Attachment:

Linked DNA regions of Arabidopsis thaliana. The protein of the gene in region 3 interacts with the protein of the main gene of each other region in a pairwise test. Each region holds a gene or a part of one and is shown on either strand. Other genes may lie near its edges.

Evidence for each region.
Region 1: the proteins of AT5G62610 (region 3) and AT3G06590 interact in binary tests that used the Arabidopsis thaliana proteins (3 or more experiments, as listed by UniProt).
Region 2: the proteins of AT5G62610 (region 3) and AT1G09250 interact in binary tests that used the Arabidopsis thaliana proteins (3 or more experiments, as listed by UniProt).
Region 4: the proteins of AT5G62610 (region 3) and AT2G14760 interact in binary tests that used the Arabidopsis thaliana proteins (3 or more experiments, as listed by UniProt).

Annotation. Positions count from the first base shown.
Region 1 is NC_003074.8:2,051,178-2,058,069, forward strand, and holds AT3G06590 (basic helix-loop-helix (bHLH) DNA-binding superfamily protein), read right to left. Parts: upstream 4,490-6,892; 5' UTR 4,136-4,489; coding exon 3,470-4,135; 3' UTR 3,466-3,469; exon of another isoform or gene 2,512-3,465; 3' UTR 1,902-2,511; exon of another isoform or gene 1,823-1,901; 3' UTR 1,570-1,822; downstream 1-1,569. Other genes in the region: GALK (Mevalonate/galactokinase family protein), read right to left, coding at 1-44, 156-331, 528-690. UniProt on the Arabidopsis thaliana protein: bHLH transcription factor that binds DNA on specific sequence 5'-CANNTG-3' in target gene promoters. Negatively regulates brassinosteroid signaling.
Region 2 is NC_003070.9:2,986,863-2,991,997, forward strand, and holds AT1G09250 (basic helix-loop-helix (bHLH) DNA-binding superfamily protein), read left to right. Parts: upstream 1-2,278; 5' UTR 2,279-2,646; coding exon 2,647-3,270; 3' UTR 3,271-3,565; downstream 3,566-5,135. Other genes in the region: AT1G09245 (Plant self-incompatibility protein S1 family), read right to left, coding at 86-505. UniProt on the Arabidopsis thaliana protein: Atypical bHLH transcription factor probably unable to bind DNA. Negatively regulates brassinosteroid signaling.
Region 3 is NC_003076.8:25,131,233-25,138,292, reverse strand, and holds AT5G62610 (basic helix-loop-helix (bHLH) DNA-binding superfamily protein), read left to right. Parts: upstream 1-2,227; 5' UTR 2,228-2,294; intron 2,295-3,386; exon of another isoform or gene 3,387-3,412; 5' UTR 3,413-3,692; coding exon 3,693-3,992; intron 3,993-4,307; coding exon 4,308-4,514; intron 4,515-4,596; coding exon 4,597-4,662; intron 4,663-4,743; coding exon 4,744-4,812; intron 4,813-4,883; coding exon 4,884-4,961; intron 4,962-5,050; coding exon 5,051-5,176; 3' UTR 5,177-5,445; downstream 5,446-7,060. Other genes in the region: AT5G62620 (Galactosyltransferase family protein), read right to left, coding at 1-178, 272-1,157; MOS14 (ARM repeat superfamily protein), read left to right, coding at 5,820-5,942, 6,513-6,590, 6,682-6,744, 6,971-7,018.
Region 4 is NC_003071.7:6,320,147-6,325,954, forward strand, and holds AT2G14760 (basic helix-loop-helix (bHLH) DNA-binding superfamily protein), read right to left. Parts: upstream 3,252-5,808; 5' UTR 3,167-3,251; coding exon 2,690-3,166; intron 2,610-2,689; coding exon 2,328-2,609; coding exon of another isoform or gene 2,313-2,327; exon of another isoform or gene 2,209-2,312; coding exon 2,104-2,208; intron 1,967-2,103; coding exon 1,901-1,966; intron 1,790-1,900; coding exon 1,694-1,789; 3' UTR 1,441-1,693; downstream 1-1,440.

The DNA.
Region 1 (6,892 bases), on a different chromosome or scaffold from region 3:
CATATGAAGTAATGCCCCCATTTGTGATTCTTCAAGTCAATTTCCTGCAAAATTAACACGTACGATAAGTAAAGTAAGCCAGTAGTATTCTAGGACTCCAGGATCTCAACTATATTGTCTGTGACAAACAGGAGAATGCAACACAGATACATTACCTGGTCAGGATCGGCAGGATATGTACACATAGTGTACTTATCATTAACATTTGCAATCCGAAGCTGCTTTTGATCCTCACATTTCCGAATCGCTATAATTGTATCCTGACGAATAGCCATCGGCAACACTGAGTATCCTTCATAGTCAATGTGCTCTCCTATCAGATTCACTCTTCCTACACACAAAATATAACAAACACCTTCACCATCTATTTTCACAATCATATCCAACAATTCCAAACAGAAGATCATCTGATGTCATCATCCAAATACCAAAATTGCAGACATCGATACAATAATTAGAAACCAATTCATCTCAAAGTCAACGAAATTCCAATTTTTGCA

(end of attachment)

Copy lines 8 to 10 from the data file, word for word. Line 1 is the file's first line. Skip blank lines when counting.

Region 2 is NC_003070.9:2,986,863-2,991,997, forward strand, and holds AT1G09250 (basic helix-loop-helix (bHLH) DNA-binding superfamily protein), read left to right. Parts: upstream 1-2,278; 5' UTR 2,279-2,646; coding exon 2,647-3,270; 3' UTR 3,271-3,565; downstream 3,566-5,135. Other genes in the region: AT1G09245 (Plant self-incompatibility protein S1 family), read right to left, coding at 86-505. UniProt on the Arabidopsis thaliana protein: Atypical bHLH transcription factor probably unable to bind DNA. Negatively regulates brassinosteroid signaling.
Region 3 is NC_003076.8:25,131,233-25,138,292, reverse strand, and holds AT5G62610 (basic helix-loop-helix (bHLH) DNA-binding superfamily protein), read left to right. Parts: upstream 1-2,227; 5' UTR 2,228-2,294; intron 2,295-3,386; exon of another isoform or gene 3,387-3,412; 5' UTR 3,413-3,692; coding exon 3,693-3,992; intron 3,993-4,307; coding exon 4,308-4,514; intron 4,515-4,596; coding exon 4,597-4,662; intron 4,663-4,743; coding exon 4,744-4,812; intron 4,813-4,883; coding exon 4,884-4,961; intron 4,962-5,050; coding exon 5,051-5,176; 3' UTR 5,177-5,445; downstream 5,446-7,060. Other genes in the region: AT5G62620 (Galactosyltransferase family protein), read right to left, coding at 1-178, 272-1,157; MOS14 (ARM repeat superfamily protein), read left to right, coding at 5,820-5,942, 6,513-6,590, 6,682-6,744, 6,971-7,018.
Region 4 is NC_003071.7:6,320,147-6,325,954, forward strand, and holds AT2G14760 (basic helix-loop-helix (bHLH) DNA-binding superfamily protein), read right to left. Parts: upstream 3,252-5,808; 5' UTR 3,167-3,251; coding exon 2,690-3,166; intron 2,610-2,689; coding exon 2,328-2,609; coding exon of another isoform or gene 2,313-2,327; exon of another isoform or gene 2,209-2,312; coding exon 2,104-2,208; intron 1,967-2,103; coding exon 1,901-1,966; intron 1,790-1,900; coding exon 1,694-1,789; 3' UTR 1,441-1,693; downstream 1-1,440.